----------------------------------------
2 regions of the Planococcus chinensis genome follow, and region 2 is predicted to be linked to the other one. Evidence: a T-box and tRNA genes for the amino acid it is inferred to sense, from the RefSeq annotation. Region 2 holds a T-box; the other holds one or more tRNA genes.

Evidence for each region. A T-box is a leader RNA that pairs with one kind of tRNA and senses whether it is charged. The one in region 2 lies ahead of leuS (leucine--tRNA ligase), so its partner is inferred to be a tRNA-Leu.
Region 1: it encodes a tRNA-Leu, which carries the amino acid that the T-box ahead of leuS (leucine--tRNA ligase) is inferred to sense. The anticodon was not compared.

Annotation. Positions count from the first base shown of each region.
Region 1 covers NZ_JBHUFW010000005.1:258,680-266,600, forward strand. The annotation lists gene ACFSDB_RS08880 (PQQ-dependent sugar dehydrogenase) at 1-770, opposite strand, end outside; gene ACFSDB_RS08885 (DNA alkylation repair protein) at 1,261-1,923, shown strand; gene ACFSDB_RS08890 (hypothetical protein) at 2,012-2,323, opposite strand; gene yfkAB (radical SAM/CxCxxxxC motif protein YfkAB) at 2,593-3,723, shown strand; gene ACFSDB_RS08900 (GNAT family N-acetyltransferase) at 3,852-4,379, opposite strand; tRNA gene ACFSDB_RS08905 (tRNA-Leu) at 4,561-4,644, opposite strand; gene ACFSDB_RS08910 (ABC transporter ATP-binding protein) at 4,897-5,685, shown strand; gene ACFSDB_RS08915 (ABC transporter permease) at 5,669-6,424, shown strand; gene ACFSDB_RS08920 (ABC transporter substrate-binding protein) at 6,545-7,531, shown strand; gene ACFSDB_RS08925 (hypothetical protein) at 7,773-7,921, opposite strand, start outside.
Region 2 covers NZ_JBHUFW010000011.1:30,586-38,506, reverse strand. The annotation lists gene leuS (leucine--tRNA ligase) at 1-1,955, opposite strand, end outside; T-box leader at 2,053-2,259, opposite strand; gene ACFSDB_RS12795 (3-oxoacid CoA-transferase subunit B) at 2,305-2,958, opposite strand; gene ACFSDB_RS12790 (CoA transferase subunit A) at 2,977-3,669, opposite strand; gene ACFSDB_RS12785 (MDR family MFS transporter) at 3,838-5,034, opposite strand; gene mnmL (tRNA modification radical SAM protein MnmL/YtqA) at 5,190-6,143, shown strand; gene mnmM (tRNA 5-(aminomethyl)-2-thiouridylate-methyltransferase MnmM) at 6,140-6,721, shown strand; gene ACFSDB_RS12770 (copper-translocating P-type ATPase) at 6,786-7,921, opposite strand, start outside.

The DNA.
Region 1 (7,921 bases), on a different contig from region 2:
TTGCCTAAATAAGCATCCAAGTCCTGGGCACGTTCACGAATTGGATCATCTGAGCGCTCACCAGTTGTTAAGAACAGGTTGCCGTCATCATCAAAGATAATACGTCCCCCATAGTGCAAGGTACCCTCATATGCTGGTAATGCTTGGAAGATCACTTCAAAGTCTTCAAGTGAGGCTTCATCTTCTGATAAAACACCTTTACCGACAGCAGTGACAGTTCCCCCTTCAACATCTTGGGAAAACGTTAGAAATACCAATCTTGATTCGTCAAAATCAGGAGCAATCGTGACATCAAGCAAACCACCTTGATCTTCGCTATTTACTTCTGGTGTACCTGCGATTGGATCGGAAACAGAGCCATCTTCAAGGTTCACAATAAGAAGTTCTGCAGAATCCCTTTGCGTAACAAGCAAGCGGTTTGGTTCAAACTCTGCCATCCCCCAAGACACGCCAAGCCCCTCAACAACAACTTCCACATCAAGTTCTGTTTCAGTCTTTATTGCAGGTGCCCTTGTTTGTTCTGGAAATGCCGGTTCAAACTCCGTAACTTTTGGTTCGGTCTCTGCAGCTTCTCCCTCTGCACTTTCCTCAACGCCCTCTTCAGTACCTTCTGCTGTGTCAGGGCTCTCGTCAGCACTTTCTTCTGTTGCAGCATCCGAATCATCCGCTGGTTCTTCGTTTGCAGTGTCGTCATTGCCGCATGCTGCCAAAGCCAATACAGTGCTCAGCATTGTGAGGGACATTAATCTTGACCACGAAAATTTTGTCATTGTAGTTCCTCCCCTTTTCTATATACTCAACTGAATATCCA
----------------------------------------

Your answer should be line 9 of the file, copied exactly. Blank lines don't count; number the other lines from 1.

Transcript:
TTGCCTAAATAAGCATCCAAGTCCTGGGCACGTTCACGAATTGGATCATCTGAGCGCTCACCAGTTGTTAAGAACAGGTTGCCGTCATCATCAAAGATAATACGTCCCCCATAGTGCAAGGTACCCTCATATGCTGGTAATGCTTGGAAGATCACTTCAAAGTCTTCAAGTGAGGCTTCATCTTCTGATAAAACACCTTTACCGACAGCAGTGACAGTTCCCCCTTCAACATCTTGGGAAAACGTTAGAAATACCAATCTTGATTCGTCAAAATCAGGAGCAATCGTGACATCAAGCAAACCACCTTGATCTTCGCTATTTACTTCTGGTGTACCTGCGATTGGATCGGAAACAGAGCCATCTTCAAGGTTCACAATAAGAAGTTCTGCAGAATCCCTTTGCGTAACAAGCAAGCGGTTTGGTTCAAACTCTGCCATCCCCCAAGACACGCCAAGCCCCTCAACAACAACTTCCACATCAAGTTCTGTTTCAGTCTTTATTGCAGGTGCCCTTGTTTGTTCTGGAAATGCCGGTTCAAACTCCGTAACTTTTGGTTCGGTCTCTGCAGCTTCTCCCTCTGCACTTTCCTCAACGCCCTCTTCAGTACCTTCTGCTGTGTCAGGGCTCTCGTCAGCACTTTCTTCTGTTGCAGCATCCGAATCATCCGCTGGTTCTTCGTTTGCAGTGTCGTCATTGCCGCATGCTGCCAAAGCCAATACAGTGCTCAGCATTGTGAGGGACATTAATCTTGACCACGAAAATTTTGTCATTGTAGTTCCTCCCCTTTTCTATATACTCAACTGAATATCCA